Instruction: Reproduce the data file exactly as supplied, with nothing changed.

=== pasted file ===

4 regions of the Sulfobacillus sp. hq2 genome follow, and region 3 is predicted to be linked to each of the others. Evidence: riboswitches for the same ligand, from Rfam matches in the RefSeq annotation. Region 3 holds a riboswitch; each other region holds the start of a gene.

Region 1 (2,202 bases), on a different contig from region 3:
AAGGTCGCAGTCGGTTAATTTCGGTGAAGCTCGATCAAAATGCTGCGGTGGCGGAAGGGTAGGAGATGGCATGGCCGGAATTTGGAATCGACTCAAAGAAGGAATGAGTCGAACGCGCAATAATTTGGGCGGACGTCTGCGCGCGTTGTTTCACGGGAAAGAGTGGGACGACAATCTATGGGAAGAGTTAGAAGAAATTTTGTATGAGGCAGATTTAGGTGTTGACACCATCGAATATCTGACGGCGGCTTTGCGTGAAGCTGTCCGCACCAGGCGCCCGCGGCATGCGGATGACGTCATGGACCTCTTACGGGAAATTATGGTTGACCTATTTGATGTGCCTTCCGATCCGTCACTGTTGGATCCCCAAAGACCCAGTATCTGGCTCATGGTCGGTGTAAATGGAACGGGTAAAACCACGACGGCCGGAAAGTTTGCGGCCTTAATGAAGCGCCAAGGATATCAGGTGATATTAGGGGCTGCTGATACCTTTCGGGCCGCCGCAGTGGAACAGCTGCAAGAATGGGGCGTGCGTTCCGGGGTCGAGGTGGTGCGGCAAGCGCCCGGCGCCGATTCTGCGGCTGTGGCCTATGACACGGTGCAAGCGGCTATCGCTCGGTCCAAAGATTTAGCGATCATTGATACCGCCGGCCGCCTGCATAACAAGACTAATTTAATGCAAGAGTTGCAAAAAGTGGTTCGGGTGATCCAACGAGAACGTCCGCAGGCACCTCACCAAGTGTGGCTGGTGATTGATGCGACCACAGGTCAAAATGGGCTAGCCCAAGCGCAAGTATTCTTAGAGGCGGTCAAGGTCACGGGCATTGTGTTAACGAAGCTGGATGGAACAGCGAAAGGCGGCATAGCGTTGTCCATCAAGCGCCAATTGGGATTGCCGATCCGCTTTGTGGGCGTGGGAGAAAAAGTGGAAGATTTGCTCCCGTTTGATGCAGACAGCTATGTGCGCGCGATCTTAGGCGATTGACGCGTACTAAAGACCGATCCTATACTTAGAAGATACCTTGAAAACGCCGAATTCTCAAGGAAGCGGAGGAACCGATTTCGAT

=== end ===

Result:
4 regions of the Sulfobacillus sp. hq2 genome follow, and region 3 is predicted to be linked to each of the others. Evidence: riboswitches for the same ligand, from Rfam matches in the RefSeq annotation. Region 3 holds a riboswitch; each other region holds the start of a gene.

Region 1 (2,202 bases), on a different contig from region 3:
AAGGTCGCAGTCGGTTAATTTCGGTGAAGCTCGATCAAAATGCTGCGGTGGCGGAAGGGTAGGAGATGGCATGGCCGGAATTTGGAATCGACTCAAAGAAGGAATGAGTCGAACGCGCAATAATTTGGGCGGACGTCTGCGCGCGTTGTTTCACGGGAAAGAGTGGGACGACAATCTATGGGAAGAGTTAGAAGAAATTTTGTATGAGGCAGATTTAGGTGTTGACACCATCGAATATCTGACGGCGGCTTTGCGTGAAGCTGTCCGCACCAGGCGCCCGCGGCATGCGGATGACGTCATGGACCTCTTACGGGAAATTATGGTTGACCTATTTGATGTGCCTTCCGATCCGTCACTGTTGGATCCCCAAAGACCCAGTATCTGGCTCATGGTCGGTGTAAATGGAACGGGTAAAACCACGACGGCCGGAAAGTTTGCGGCCTTAATGAAGCGCCAAGGATATCAGGTGATATTAGGGGCTGCTGATACCTTTCGGGCCGCCGCAGTGGAACAGCTGCAAGAATGGGGCGTGCGTTCCGGGGTCGAGGTGGTGCGGCAAGCGCCCGGCGCCGATTCTGCGGCTGTGGCCTATGACACGGTGCAAGCGGCTATCGCTCGGTCCAAAGATTTAGCGATCATTGATACCGCCGGCCGCCTGCATAACAAGACTAATTTAATGCAAGAGTTGCAAAAAGTGGTTCGGGTGATCCAACGAGAACGTCCGCAGGCACCTCACCAAGTGTGGCTGGTGATTGATGCGACCACAGGTCAAAATGGGCTAGCCCAAGCGCAAGTATTCTTAGAGGCGGTCAAGGTCACGGGCATTGTGTTAACGAAGCTGGATGGAACAGCGAAAGGCGGCATAGCGTTGTCCATCAAGCGCCAATTGGGATTGCCGATCCGCTTTGTGGGCGTGGGAGAAAAAGTGGAAGATTTGCTCCCGTTTGATGCAGACAGCTATGTGCGCGCGATCTTAGGCGATTGACGCGTACTAAAGACCGATCCTATACTTAGAAGATACCTTGAAAACGCCGAATTCTCAAGGAAGCGGAGGAACCGATTTCGAT